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Thursday, July 7, 2011

Origami Worksho Celebrates Japanese Culture, Helps Quake Survivors

Origami Workshop Celebrates Japanese Culture, Helps Quake Survivors
By Mike Lauterborn
(for Westport News)

Westport, CT – Kimonos, yukatas, wadaikos, uchiwas and origami were the order of the day and all celebrated the rich culture of Japan while helping assist survivors of the earthquakes and resulting tsunami that devastated the country this past March.

Held early Saturday afternoon, the “Origami Workshop”, hosted by the Westport Historical Society at 25 Avery Place, engaged people of all ages in the art of paper folding. The program was free though donations were encouraged, with all contributions, as well as revenue from the sale of origami kits and earrings, to go to a dedicated earthquake survivors fund.

On March 11, 2011, a 9.0 magnitude earthquake struck northern Japan. The quake was followed by a tsunami that inundated approximately 217 square miles of the island nation. More than 18,000 people perished according to one count and many more were lost. Nuclear reactors along Japan’s northeastern coastline were also damaged, causing a release of radioactive materials into the air and contaminating surrounding areas. The financial toll is in the hundreds of millions.

Event coordinator Junko Burns said she has not stopped working toward the cause since the tragedy occurred, and formed a group called Westport Supports Japan, to help. “My Japanese friends and I had been getting together for a long while already, dressing in our kimonos and yukatas, to have fun and keep Japanese traditions alive,” she said. “Our activities since the earthquake have included drumming and other origami workshops, to benefit quake survivors.”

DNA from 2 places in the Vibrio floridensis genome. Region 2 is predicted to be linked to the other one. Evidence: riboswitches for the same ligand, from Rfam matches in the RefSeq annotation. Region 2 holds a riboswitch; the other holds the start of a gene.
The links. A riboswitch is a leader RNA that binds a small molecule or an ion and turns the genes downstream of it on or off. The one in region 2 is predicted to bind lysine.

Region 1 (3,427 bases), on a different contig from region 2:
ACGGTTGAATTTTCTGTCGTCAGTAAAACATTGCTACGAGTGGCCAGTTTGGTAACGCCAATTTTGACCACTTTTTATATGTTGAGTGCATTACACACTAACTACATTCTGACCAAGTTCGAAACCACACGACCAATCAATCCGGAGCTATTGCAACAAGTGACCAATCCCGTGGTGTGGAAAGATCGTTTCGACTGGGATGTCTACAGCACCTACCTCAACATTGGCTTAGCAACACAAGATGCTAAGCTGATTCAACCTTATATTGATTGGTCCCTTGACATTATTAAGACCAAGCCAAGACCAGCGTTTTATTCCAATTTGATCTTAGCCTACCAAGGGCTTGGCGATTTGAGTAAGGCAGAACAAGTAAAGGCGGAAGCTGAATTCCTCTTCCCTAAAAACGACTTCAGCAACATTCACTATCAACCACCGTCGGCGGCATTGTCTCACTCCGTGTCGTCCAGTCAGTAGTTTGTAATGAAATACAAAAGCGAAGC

Drums, in fact, were part of the day’s workshop program. Called wadaikos, a pair sat on the front lawn of the Historical Society and were being struck by Kasumi Araki and her son, Mikoto, 2, who were both dressed in yukatas (summer kimonos or robes).

However, the main attraction was origami, a craft believed to date back to the 6th century when Buddhist monks brought paper to Japan. Translated, ori- means “fold” and gami means “paper”. About a dozen members of Burns’ group, the majority dressed in yukatas, sat at several tables placed in the Society’s Sheffer Gallery and instructed visitors on how to fold colorful squares of paper to create certain shapes or creatures – a dog, cat, crane, box, frog, even anime character Pikachu!

In fact, Westporter Yuko Moy, was creating the bright yellow character, explaining that it takes 11 folds to make Pikachu. “Then we draw eyes and a mouth,” she said. “It’s very easy for any age to pick up and do.”

Sisters Helen and Alice Thum, 16 and 13 respectively, from New York City, were among the other instructors. A week ago, Burns, a family friend, had given the girls 420 squares of paper and challenged them to make an equal number of cranes. Burns distributed another 580 squares to other friends issuing the same challenge and, together, the group created the requested figures. These were assembled into a decorative ornamental, which was affixed in the doorway of the Gallery. The 1,000-crane count is thought to bring luck to the person that hangs it in their home.

“It took us over four days to fold the 420 cranes,” said Helen. “It was fine, delicate work.” 

An equal challenge was the intricate folding and beading Westporter Chika MacDonald and Southporter Miyako Sakaguchi had to do to create the many pairs of earrings on display, each of which incorporated a tiny folded paper crane. “It takes 10 to 15 minutes to create each earring,” said Sakaguchi.

MacDonald said the group enjoys getting together and that it is important to her to keep Japanese culture alive. “Especially with my daughters,” she said, “who are half American because of my American-born husband.”

Samantha Kirschner, 11, visiting from Norwalk, had certainly dived into the culture and was enjoying the origami. “I’ve done it before but wanted to learn more,” she said. “That the workshop was for the earthquake victims was a big extra bonus. The crane is probably the hardest I’ve done but looks the coolest. The paper’s really colorful. Some sheets I’ve seen have patterns, which make the paper figures even neater.”

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